Additional income from higher prices means you can invest in additional marketing, more staff, and increasing inventory to continue to expand.

Premium positioning

Some customers assume that if something has a higher price, it has a higher value.

Higher prices may feature on products with premium materials or high-end features, allowing pricing to be higher than lower-quality competitors.

Premium pricing can also be used when a brand has been established, such as a fashion brand specialising in luxury products.

Premium pricing can lead to higher profit margins as pricing is significantly higher than product cost, such as materials or labour.

Tackling cost inflation

Some price increases may be a necessity.

Increased business costs due to inflation, such as higher energy costs, mean your start-up may need to increase prices to cover costs and maintain a profit.

Cons of increasing prices

May lead to fewer sales

Raising prices may push away potential customers unwilling to pay a higher price, especially in an economic downturn.

While you may generate more revenue and profit from each sale, lower sales volumes due to price aversion can see a fall in total income, which means you are less likely to cover fixed costs such as staff wages opens in new window or rent opens in new window.

Losing market share to competitors

High pricing can see lower-priced competitors win customers from your business, resulting in an overall lower share of the market.

Hard to lower prices

Reversing a price increase can cause regular customers to feel short-changed if they purchased at a previously higher price level.

Raising prices for a short period and lowering them can introduce uncertainty about your brand, with customers potentially wary about buying in case prices fall after purchasing.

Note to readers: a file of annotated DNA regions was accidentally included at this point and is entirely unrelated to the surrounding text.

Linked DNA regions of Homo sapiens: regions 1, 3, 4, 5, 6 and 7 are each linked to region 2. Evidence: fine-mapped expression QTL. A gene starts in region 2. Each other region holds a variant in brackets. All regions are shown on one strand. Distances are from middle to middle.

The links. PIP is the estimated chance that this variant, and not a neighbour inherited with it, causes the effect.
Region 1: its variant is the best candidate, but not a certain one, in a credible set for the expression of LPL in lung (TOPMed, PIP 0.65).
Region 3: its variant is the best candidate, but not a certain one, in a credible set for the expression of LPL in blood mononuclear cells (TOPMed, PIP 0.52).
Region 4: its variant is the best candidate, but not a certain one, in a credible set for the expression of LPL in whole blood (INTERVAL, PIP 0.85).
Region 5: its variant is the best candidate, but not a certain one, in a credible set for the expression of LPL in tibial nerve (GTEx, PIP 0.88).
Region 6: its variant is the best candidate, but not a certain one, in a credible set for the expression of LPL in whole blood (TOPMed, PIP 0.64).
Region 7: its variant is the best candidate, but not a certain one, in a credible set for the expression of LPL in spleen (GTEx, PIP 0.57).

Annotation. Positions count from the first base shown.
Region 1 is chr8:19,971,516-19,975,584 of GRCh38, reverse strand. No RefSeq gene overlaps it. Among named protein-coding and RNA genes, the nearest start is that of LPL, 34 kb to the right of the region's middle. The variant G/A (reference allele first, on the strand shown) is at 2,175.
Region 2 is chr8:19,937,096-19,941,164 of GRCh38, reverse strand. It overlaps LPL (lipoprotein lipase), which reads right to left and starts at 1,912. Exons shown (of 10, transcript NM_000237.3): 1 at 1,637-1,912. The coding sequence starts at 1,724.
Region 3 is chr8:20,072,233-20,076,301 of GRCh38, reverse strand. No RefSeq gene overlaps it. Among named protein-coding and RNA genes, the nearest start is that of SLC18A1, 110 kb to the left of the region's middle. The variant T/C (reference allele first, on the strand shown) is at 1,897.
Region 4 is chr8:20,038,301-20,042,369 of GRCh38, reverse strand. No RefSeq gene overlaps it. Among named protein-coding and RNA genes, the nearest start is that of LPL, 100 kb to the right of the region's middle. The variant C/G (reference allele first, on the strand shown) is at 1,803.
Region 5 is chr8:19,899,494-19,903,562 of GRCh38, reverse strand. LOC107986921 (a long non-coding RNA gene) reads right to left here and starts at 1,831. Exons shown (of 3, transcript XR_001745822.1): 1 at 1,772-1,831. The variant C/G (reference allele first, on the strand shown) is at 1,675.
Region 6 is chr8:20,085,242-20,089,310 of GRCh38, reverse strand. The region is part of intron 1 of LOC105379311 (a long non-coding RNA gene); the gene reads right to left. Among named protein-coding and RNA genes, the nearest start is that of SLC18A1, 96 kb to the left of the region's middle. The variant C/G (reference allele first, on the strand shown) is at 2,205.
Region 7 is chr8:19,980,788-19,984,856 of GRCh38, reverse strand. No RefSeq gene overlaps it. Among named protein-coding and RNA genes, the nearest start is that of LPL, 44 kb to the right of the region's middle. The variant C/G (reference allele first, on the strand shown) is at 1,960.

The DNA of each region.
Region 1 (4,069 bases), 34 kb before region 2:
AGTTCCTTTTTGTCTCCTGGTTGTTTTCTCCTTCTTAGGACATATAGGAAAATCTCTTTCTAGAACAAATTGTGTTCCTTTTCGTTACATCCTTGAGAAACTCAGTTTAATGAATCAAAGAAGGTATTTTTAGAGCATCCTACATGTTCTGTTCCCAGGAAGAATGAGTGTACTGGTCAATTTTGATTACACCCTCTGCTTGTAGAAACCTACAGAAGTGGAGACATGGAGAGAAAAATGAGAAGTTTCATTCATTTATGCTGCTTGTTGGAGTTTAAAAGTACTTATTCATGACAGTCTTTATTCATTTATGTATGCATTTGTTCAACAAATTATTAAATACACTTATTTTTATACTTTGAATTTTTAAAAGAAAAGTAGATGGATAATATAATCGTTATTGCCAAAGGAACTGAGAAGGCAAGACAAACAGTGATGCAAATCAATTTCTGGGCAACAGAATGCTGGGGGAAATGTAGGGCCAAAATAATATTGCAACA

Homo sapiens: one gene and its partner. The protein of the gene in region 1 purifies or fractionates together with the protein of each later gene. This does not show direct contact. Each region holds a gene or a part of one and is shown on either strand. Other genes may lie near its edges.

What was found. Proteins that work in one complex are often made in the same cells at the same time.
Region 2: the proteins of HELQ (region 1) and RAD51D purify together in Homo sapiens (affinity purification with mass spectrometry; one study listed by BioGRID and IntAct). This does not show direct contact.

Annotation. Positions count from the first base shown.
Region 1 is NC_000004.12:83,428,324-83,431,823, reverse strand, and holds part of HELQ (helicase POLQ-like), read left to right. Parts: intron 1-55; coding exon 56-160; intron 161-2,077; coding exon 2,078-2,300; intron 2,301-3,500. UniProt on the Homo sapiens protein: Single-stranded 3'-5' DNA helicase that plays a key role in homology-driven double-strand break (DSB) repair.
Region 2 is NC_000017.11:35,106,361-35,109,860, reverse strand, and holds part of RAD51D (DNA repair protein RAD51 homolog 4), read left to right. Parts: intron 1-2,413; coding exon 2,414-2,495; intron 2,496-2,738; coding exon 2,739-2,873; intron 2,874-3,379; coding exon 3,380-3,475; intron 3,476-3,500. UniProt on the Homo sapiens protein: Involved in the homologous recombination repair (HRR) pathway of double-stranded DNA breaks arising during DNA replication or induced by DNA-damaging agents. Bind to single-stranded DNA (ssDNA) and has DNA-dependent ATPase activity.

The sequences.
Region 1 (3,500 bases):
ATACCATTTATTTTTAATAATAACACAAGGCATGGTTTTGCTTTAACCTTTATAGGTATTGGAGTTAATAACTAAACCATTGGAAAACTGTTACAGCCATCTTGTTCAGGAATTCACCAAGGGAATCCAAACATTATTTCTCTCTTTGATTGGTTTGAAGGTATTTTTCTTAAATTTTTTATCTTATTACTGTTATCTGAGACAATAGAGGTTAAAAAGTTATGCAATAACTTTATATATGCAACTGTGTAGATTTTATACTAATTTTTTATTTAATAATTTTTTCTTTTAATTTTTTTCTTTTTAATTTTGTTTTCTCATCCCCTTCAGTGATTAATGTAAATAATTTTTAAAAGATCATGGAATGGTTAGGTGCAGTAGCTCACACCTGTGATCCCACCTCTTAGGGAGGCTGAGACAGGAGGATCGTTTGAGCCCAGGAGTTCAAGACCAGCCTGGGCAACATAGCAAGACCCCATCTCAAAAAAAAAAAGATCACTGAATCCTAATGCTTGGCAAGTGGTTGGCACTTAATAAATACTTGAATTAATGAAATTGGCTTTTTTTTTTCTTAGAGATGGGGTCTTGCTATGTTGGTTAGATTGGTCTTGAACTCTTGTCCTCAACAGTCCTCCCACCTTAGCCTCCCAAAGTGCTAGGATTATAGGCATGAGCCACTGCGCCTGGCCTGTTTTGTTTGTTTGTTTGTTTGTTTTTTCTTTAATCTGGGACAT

Alternatives to price increases

An alternative to raising prices is to keep firm control of costs, reducing the need to increase prices.

Absorb costs

An alternative is to absorb as much additional cost as possible and not pass on increased costs to customers.

This may mean your business will generate less profit, but if competitors increase prices, this may increase your competitiveness in the market.

Absorbing costs requires careful forecasting to ensure your business maintains a healthy cash flow.

Reduce costs

Explore alternatives to materials and other costs impacted by high inflation, such as seeking new suppliers or using different materials.

Read our guide to tackling start-up inflationary costs, from buying in bulk to outsourcing opens in new window.

Seek funding

Funding in the form of loans or grants can be a helpful tool to avoid increasing customer costs.

Always seek professional financial advice opens in new window before seeking funding.

Use technology to your advantage

Technology can help start-ups save time and money, reducing costs and the need to increase prices.

Read our guide to cost-saving technologies suitable for small businesses and start-ups opens in new window.


Learn with Start Up Loans and help your business get off the ground.

Thinking of starting a business? Check out our free online courses in partnership with The Open University on sustainability in the workplace.

Our free Learn with Start Up Loans courses opens in new window include:

Plus free courses on climate and sustainability, teamwork, entrepreneurship, mental health and wellbeing.


Reference to any organisation, business and event on this page does not constitute an endorsement or recommendation from the British Business Bank or the UK Government. Whilst we make reasonable efforts to keep the information on this page up to date, we do not guarantee or warrant (implied or otherwise) that it is current, accurate or complete. The information is intended for general information purposes only and does not take into account your personal situation, nor does it constitute legal, financial, tax or other professional advice. You should always consider whether the information is applicable to your particular circumstances and, where appropriate, seek professional or specialist advice or support.

Feeling Inspired?